Yesterday I posted about how much the pandemic has changed in just the last six weeks– and why this change requires that we again consider universal indoor masking in our elementary and middle schools (see Reconsidering Masks).
I’ve come to be uncomfortable with the district’s optional mask policy for another reason as well: it contributes to a harmful misunderstanding about how masks work to prevent the spread of covid.
Who Do Masks Protect?
Everyday non-medical masks are effective primarily because an infected person spreads much less virus if they are wearing one. This is particularly important when it comes to covid-19, where people often don’t even know they are infected (about 25% of those with covid never experience any symptoms).
Wearing a mask is thus more about protecting those around you than it is about protecting yourself. Yes, wearing a mask can provide some benefit to the person who wears it. But most of the benefit is to the safety of those who interact with the wearer. This is why letting each person choose for themselves– a good general principle– doesn’t work in the case of keeping unvaccinated kids safe in school, because families aren’t able to protect themselves from the “option” that other families take.
All Rights Have Limits
We all accept and understand this reality in other situations. We understand that, in a civilized community, we need basic rules to protect people from the harmful choices of others. The reason we don’t allow smoking in public buildings is a recognition that a person’s “option” to smoke also endangers those around the smoking person. The reason we don’t allow drunk driving is a recognition that a person’s “option” to do so endangers not just the drunk driver, but everyone else on the road. This doesn’t mean, however, that we don’t allow people to make choices about cigarettes and alcohol in other contexts.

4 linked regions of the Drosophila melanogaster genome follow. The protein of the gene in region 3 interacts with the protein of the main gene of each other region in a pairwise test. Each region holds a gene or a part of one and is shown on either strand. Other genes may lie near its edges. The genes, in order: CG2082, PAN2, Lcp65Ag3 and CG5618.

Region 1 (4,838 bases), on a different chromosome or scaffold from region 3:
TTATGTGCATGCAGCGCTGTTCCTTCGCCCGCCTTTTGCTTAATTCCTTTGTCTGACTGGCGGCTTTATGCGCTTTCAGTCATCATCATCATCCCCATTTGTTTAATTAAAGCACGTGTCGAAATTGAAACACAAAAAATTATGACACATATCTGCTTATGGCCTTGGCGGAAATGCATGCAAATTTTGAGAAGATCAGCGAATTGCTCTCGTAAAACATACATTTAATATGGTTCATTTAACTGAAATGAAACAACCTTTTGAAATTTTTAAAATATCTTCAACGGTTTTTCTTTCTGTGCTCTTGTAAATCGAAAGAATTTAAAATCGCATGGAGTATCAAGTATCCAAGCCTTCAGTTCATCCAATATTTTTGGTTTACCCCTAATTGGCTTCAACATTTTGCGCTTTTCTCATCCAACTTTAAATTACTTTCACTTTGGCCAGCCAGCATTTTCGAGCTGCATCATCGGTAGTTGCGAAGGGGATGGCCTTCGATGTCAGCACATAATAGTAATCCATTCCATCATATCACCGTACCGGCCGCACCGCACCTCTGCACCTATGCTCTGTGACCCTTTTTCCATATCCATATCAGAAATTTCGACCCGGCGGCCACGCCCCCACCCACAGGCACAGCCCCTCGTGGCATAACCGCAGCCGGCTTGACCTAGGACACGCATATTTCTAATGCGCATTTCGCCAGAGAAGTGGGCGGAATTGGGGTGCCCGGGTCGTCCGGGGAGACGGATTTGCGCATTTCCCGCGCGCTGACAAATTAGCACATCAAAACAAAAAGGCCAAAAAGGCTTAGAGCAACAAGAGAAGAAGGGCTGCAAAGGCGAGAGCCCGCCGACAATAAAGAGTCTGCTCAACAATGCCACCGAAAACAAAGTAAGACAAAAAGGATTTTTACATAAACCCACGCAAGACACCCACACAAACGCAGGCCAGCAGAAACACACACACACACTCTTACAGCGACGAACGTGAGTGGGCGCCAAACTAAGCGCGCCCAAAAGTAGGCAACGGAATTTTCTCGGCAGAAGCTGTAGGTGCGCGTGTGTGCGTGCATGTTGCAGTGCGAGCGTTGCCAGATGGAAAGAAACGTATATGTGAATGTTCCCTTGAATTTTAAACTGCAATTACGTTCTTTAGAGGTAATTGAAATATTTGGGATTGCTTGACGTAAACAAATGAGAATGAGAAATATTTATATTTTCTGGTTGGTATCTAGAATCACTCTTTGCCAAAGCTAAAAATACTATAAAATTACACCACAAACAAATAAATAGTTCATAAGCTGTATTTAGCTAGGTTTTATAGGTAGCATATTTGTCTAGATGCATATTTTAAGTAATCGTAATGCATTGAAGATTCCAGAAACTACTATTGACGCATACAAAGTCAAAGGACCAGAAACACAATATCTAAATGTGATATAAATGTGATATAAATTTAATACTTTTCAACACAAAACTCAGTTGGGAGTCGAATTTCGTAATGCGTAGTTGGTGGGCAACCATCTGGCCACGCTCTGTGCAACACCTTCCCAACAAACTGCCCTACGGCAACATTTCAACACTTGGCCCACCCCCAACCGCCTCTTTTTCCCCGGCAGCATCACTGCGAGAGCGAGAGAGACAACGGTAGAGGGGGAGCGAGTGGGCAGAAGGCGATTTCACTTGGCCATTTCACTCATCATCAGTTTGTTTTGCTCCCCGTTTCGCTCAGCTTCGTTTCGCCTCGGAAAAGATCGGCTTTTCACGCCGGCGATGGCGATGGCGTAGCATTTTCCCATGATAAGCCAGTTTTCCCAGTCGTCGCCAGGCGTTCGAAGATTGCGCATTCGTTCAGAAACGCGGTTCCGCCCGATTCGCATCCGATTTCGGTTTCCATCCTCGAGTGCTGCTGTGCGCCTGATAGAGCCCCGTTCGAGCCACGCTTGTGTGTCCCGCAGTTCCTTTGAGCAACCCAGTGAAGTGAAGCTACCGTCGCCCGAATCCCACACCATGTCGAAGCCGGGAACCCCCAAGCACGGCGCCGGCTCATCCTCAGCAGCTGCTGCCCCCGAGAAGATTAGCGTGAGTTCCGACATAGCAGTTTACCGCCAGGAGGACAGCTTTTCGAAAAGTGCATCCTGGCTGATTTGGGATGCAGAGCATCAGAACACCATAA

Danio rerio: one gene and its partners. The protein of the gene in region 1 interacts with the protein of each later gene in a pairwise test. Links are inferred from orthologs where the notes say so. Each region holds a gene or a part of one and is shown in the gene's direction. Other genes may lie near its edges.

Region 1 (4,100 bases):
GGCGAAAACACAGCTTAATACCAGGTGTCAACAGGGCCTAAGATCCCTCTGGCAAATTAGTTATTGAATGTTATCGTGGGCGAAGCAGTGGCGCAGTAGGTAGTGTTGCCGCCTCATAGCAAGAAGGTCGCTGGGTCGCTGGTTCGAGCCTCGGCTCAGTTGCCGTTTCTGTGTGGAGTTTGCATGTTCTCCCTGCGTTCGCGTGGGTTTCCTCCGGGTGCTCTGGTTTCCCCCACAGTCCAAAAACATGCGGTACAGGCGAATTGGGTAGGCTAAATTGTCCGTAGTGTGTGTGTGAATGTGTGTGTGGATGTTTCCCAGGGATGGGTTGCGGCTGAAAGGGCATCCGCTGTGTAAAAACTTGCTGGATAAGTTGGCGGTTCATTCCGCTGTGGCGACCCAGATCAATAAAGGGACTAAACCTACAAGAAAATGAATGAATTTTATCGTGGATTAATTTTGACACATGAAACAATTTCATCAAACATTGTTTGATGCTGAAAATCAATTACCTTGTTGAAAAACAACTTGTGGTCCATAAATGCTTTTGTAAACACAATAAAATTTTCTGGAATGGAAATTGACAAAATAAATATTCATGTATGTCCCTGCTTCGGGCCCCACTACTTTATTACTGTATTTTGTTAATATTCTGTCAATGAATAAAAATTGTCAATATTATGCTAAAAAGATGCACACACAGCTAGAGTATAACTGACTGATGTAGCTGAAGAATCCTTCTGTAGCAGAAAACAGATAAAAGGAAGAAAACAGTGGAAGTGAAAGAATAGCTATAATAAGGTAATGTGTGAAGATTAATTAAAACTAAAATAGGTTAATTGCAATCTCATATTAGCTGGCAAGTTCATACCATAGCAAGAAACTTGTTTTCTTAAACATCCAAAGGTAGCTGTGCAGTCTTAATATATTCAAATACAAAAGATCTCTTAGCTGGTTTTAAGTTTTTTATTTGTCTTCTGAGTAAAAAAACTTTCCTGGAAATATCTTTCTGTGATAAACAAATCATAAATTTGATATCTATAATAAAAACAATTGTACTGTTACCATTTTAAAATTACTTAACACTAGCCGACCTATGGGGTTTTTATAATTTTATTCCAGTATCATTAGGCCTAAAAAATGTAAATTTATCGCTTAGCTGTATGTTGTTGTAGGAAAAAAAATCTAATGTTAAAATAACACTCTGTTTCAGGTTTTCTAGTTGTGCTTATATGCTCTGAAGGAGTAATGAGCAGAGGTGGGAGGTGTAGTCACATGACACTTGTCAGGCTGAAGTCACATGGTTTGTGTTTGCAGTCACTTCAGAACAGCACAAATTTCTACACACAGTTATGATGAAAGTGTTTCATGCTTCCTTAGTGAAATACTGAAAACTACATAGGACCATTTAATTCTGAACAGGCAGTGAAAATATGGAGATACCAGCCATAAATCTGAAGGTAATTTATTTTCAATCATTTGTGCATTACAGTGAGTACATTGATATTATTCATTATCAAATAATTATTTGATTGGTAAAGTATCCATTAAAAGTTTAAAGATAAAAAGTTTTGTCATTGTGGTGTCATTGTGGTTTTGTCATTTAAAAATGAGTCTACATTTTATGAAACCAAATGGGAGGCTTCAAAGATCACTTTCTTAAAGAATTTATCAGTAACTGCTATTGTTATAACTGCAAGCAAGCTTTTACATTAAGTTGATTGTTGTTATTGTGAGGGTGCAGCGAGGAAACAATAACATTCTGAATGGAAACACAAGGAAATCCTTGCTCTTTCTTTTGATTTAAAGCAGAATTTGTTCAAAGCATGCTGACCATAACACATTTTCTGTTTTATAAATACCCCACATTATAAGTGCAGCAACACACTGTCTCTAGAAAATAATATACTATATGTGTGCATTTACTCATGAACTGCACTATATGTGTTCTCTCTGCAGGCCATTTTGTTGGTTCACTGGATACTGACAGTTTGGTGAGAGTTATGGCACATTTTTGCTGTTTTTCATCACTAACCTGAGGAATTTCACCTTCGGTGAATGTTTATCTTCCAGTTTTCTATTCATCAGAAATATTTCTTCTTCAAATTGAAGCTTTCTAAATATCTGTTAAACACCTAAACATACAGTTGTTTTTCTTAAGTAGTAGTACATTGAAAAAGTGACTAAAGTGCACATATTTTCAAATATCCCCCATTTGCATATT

The same goes with masks right now in the context of schools filled with unvaccinated kids, given where we are in the pandemic.
And masks work. I know there is a lot of misinformation out there about masks, particularly on social media. So I think we shouldn’t be too hard on ourselves for wondering about their usefulness. But just because people genuinely believe in false claims about masks, or share them loudly and repeatedly, doesn’t make them any more true. There are now so many studies showing the effectiveness of masks that we have so-called “meta-analyses”– studies that collect all the different findings of previous studies. You can see the results for yourself in places like here, here, and here.
There are even studies that look specifically on how well masks work in schools. In one, researchers at Duke University collected data from 100 different school districts and found that universal masking in schools was an effective strategy for reducing in-school transmission of covid, even without social distancing.
Indoor universal masking in our elementary and middle schools, until all children have had the opportunity to be vaccinated, would reduce the spread of covid among our kids, as well as their families and friends. This, in turn, would not only make everyone safer, it would also reduce the disruption, social isolation, and uncertainty of large-scale quarantines, school closures, and other consequences of a surge in cases. Is there anyone who wants to go back to all of that?